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(Seven-minute read)

Of course, as with all hypothetical questions, there is no correct answer.

Whether it will be a liberal One Nation Tory party, ongoing coalition governments or the Labour party that will be the political beneficiary is not yet sure.

However, looking at the present state of England against the problems facing the world one would have to say the horizon is far from looking bright.

The longer-term questions about the UK’s relationship with the EU will still need to be addressed no matter what the result of the current general election.

This very question itself will pale in comparison to the coming nexus environmental and energy problems facing us all.

Even if one was to ignore climate change it is truly impossible to overstate the havoc—financial, social, cultural—that could be brought about by peak oil if sufficient renewable energy is not in place to make up for declines in fossil fuels.

By the middle of the next decade or so, we will either all be starving, and fighting wars over resources, or our global food supply will have changed radically.

The bitter reality is that it will probably be a mixture of both.

The one thing we can be sure of is this:

No matter how wacky the predictions we make today, they will look tame in the strange light of the future. From the web to wildlife, the economy to nanotechnology, politics to sport, will see technological change on an astonishing scale.

All this assumes that environmental catastrophe doesn’t drive us into caves.

With over 60% of global GDP will be digitized by 2022 it is a total waste of time for countries such as the UK to attempted to pull up the drawbridge, to increase national production and reducing reliance on imports. These world-changing technologies are already creating more interconnected, interdependent and rapid business networks.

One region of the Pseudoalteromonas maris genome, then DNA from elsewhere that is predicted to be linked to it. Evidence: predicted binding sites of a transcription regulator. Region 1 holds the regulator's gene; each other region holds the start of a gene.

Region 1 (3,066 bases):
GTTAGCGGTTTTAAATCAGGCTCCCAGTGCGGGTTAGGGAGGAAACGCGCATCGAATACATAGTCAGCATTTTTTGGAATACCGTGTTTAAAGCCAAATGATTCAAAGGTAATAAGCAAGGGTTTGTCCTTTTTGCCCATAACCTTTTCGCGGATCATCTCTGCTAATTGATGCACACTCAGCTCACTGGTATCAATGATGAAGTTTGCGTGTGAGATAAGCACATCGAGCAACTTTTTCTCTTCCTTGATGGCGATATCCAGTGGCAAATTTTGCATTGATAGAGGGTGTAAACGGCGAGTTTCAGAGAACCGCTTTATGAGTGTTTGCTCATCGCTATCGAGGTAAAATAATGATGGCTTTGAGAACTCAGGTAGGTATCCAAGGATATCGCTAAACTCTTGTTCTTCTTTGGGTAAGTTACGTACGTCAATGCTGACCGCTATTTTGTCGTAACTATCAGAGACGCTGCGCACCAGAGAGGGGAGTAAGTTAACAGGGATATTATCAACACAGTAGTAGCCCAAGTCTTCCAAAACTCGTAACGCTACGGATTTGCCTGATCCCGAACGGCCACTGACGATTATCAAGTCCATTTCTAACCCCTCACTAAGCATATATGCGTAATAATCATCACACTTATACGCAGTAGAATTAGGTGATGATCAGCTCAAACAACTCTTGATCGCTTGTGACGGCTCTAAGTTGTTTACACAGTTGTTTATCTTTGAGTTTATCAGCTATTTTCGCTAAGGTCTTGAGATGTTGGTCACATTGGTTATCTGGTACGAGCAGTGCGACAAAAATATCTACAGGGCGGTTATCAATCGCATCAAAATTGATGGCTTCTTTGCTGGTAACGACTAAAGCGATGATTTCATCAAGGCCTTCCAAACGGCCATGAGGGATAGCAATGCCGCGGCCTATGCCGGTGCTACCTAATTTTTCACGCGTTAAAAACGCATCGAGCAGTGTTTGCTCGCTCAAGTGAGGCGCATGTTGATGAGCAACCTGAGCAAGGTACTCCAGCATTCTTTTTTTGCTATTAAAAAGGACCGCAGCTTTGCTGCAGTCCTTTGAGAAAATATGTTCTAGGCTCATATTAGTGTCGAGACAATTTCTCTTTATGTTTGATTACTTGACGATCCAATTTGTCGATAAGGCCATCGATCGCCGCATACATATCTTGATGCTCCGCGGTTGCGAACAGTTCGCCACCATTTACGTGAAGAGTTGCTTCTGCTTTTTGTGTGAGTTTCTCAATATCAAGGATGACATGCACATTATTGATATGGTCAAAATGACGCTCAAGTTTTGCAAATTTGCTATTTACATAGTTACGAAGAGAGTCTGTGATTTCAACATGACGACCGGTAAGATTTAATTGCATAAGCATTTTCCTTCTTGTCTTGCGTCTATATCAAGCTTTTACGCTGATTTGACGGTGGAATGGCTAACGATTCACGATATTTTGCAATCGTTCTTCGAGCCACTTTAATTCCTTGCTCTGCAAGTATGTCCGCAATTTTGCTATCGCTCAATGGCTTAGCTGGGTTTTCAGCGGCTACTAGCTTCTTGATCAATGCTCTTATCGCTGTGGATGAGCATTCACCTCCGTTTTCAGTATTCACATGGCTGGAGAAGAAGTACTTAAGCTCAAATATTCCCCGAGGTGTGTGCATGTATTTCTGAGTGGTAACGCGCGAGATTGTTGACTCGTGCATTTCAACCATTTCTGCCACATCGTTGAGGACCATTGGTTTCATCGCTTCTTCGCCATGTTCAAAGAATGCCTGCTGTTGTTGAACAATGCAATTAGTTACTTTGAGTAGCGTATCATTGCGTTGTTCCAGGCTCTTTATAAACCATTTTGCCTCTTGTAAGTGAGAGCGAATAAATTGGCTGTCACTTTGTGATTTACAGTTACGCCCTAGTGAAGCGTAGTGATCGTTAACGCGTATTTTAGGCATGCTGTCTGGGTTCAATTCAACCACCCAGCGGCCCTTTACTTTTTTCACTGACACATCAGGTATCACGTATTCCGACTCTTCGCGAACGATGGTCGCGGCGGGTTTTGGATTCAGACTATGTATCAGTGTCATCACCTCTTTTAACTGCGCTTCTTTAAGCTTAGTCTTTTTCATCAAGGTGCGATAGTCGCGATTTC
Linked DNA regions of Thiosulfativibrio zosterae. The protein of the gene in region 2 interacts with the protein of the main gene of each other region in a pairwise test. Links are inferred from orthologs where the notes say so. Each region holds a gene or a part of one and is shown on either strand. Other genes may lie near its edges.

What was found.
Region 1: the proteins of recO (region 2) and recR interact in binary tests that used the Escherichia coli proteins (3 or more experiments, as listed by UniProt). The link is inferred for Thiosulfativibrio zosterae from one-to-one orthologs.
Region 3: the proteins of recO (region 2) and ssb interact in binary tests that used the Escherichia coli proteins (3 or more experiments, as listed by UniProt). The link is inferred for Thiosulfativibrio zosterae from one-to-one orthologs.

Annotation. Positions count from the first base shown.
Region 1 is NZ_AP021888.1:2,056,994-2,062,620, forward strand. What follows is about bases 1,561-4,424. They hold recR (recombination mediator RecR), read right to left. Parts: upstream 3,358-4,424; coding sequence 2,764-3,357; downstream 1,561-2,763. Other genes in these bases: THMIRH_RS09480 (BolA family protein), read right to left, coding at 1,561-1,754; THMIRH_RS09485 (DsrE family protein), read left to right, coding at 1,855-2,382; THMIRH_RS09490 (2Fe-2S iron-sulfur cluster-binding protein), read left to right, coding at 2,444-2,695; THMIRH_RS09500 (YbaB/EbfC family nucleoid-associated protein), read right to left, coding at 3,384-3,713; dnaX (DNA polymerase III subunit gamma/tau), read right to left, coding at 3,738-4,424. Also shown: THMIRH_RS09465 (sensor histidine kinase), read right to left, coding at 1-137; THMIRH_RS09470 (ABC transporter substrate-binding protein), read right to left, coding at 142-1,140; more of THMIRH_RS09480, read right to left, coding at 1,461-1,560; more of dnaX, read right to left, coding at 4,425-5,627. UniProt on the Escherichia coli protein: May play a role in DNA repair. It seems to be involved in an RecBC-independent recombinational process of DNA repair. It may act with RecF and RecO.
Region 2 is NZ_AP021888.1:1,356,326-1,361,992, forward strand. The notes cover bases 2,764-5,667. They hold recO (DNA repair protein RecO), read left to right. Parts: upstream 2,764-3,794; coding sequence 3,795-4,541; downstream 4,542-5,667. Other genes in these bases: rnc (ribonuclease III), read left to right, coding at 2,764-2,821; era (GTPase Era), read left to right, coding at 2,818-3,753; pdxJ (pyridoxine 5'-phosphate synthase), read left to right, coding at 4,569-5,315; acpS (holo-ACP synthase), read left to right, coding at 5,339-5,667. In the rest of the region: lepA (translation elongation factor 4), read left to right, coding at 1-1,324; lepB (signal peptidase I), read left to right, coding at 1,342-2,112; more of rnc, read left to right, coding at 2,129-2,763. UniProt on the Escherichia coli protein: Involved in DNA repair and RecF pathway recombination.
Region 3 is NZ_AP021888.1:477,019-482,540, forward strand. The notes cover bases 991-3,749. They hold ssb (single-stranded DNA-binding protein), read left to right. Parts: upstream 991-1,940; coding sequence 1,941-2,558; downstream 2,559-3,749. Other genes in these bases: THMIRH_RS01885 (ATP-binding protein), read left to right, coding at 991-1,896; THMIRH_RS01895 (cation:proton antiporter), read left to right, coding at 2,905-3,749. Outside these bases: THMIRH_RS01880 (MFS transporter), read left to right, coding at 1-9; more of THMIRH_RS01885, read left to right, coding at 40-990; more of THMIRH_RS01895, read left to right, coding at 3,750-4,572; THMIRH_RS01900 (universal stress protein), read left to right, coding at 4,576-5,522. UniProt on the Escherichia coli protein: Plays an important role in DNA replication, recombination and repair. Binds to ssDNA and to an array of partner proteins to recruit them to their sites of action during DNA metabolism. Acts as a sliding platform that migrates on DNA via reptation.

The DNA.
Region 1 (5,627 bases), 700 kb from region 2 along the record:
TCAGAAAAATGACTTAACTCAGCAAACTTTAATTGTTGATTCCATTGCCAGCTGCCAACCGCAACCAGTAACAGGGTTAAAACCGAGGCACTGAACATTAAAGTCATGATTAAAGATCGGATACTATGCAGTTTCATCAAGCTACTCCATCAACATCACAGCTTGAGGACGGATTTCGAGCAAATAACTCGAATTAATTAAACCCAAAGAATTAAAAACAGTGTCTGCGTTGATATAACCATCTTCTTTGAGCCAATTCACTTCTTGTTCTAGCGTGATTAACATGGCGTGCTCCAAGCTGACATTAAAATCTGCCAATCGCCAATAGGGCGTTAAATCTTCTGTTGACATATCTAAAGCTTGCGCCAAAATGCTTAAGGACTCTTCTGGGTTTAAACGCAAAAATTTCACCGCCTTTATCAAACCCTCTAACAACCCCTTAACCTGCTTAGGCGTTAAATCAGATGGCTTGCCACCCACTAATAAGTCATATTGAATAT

How far beggar-my-neighbour competitive devaluations and protection will develop due to a hard Brexit is hard to predict, but protectionist trends are there for all to see.

The question is, will Britain outside the EU be a more global, more deregulated, more free-trading country five years from now.

Presently nearly half of the UK’s total trade is with EU countries.

Leaving the biggest free trade area with over 500 million consumers won’t be cheap no matter what the divorce bill is. The EU has 53 trade deals worldwide the UK has zero. Political Map of Europe

The consequent rebalancing of the British economy will therefore take years and more than likely create a food underclass.

WHY?

Because it is as yet unclear when the UK will have the legal authority to begin negotiations; when the UK will leave the EU customs union; and what the trade arrangements between the UK and the EU will be after that point.

It is therefore difficult to see how third countries could engage seriously with the UK until these decisions have been taken. In addition, there are significant obstacles to meaningful trade deals with most of the countries.

The world will be more complicated even if these projections assume an orderly exit from the EU.

Only when we stand together can we secure our prosperity in a competitive world as the distinction between the country, town, will blur, with Artifical intelligence not to mention sea levels rising.

Why?

Because if I’d been writing this five years ago, it would have been all about technology: the internet, the fragmentation of media, mobile phones, social tools allowing consumers to regain power at the expense of corporations, all that sort of stuff but artificial intelligence is proving itself an unexpectedly difficult problem.

To describe EXACTLY what they will be doing in 1,820 days never mind that a second financial crisis in the 2010s – probably sooner than later – that will prove not just to be the remaking of Britain but the whole of the EU.

All human comments appreciated. All like clicks and abuse chucked in the bin.